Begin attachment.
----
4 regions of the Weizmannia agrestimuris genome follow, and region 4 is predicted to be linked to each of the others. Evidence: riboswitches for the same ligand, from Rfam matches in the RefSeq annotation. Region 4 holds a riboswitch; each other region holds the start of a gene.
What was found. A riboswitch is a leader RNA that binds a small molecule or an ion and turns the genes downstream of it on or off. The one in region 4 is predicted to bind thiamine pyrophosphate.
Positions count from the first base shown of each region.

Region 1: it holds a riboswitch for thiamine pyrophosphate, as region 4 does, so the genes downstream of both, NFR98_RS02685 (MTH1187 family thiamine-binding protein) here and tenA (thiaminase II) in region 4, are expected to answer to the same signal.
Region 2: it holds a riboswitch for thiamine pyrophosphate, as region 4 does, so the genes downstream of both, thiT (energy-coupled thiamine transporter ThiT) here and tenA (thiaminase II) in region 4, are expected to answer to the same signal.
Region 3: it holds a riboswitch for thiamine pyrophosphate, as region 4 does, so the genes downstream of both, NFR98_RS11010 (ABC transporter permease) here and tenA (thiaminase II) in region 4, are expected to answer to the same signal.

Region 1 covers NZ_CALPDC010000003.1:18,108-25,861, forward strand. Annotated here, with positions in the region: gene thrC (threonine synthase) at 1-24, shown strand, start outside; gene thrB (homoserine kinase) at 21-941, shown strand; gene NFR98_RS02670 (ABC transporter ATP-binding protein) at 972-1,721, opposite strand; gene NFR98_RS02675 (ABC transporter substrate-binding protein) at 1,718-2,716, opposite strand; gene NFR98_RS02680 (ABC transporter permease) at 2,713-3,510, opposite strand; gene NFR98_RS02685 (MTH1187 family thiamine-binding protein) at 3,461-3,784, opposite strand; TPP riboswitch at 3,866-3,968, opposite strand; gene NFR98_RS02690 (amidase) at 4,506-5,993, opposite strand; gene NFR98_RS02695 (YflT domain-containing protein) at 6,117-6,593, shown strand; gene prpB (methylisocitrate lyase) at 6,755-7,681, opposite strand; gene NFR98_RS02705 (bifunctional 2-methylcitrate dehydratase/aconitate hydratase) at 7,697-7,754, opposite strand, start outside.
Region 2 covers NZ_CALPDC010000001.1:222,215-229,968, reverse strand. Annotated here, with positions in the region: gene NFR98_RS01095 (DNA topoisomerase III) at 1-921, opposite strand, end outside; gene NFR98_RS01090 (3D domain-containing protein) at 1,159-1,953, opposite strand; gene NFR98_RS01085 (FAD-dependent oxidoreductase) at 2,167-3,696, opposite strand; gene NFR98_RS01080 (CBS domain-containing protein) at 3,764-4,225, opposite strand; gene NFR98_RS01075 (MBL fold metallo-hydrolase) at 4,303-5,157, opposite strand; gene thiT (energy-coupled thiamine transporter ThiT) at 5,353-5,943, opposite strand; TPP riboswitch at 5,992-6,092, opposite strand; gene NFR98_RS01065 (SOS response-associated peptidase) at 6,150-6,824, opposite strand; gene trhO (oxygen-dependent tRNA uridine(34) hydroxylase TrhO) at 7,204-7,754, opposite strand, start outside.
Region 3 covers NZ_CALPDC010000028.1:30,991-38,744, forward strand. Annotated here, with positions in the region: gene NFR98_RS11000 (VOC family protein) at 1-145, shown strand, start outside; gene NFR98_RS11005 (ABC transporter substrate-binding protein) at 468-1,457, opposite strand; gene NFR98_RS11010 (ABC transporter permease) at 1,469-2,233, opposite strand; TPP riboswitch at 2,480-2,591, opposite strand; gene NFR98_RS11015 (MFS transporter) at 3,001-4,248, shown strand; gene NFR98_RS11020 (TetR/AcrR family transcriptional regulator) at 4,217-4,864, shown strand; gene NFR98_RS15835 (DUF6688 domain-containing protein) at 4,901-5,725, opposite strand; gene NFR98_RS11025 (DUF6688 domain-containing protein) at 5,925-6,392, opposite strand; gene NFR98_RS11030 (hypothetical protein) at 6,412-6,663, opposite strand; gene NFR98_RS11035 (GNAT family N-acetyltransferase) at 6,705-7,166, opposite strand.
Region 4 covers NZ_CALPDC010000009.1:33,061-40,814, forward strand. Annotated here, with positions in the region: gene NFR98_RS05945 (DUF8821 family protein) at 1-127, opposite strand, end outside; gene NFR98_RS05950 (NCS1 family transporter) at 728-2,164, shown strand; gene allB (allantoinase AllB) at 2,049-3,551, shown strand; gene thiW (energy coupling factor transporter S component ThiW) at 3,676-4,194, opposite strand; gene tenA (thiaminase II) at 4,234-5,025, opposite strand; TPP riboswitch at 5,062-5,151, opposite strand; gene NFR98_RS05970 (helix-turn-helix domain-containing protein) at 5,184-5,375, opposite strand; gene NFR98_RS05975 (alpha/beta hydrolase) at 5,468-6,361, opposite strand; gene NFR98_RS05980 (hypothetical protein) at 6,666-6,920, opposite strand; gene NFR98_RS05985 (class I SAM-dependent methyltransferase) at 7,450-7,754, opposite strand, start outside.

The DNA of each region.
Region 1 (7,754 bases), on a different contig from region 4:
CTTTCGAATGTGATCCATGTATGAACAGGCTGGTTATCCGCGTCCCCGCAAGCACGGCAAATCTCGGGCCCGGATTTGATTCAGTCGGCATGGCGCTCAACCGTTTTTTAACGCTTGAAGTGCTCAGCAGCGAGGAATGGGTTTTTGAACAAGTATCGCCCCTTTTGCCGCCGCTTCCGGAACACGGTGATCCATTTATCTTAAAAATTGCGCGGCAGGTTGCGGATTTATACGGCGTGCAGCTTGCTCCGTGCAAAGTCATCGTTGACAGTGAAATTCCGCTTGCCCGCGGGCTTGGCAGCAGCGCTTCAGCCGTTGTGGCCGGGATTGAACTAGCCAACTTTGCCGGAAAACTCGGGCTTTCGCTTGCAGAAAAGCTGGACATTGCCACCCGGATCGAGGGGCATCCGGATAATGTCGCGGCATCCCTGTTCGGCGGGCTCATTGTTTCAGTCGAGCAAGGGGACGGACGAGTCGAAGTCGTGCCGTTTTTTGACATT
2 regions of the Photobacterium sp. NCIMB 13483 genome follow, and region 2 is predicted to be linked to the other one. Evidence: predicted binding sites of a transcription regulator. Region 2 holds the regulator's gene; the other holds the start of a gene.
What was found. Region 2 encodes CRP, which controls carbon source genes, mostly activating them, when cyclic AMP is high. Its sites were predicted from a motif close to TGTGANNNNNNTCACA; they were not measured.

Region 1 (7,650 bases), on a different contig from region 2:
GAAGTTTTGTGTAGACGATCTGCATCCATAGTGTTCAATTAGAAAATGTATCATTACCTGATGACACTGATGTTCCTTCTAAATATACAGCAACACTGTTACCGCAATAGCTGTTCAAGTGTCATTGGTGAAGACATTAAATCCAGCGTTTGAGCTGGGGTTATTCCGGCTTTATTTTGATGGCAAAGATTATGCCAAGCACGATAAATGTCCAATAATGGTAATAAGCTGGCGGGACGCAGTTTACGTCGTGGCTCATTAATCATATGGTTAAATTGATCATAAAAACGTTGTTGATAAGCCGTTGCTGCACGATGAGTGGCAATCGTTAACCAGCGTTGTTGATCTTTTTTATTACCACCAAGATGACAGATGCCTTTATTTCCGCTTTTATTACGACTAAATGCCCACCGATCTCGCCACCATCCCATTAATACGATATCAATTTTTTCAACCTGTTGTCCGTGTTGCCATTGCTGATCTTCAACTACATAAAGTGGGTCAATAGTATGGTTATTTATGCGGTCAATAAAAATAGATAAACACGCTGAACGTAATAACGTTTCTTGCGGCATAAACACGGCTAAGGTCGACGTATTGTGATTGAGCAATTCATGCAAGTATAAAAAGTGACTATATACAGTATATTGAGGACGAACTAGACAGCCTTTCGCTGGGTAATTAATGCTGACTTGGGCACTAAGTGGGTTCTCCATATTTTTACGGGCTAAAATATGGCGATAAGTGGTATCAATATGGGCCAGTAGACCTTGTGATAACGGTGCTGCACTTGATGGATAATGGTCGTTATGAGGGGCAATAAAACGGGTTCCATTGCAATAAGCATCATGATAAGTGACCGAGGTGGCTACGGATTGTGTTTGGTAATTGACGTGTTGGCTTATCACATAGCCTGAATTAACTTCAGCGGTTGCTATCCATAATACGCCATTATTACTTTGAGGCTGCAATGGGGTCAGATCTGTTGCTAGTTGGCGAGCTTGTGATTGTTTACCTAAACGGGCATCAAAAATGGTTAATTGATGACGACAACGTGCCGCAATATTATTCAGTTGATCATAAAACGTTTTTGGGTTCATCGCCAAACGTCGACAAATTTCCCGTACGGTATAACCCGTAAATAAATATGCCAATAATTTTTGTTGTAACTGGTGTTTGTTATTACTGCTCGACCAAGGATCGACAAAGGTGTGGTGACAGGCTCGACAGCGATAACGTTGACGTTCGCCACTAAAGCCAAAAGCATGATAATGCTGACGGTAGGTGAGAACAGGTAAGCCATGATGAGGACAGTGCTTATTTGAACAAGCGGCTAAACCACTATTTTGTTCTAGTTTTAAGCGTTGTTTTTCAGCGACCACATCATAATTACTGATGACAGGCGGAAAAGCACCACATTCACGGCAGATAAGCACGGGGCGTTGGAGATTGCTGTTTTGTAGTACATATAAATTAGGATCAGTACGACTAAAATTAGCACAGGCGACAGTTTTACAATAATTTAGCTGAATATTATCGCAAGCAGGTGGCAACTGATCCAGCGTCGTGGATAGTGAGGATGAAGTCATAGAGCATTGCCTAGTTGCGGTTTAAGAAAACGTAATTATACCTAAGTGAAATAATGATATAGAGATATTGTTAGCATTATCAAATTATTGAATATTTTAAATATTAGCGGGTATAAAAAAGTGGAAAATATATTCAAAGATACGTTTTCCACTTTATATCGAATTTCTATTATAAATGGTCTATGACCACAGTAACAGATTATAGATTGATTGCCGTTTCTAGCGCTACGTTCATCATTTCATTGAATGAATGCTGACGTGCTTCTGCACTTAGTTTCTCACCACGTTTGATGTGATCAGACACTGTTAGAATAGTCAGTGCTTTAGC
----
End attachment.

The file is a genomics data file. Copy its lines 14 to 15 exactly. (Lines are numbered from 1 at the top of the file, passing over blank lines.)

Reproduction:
2 regions of the Photobacterium sp. NCIMB 13483 genome follow, and region 2 is predicted to be linked to the other one. Evidence: predicted binding sites of a transcription regulator. Region 2 holds the regulator's gene; the other holds the start of a gene.
What was found. Region 2 encodes CRP, which controls carbon source genes, mostly activating them, when cyclic AMP is high. Its sites were predicted from a motif close to TGTGANNNNNNTCACA; they were not measured.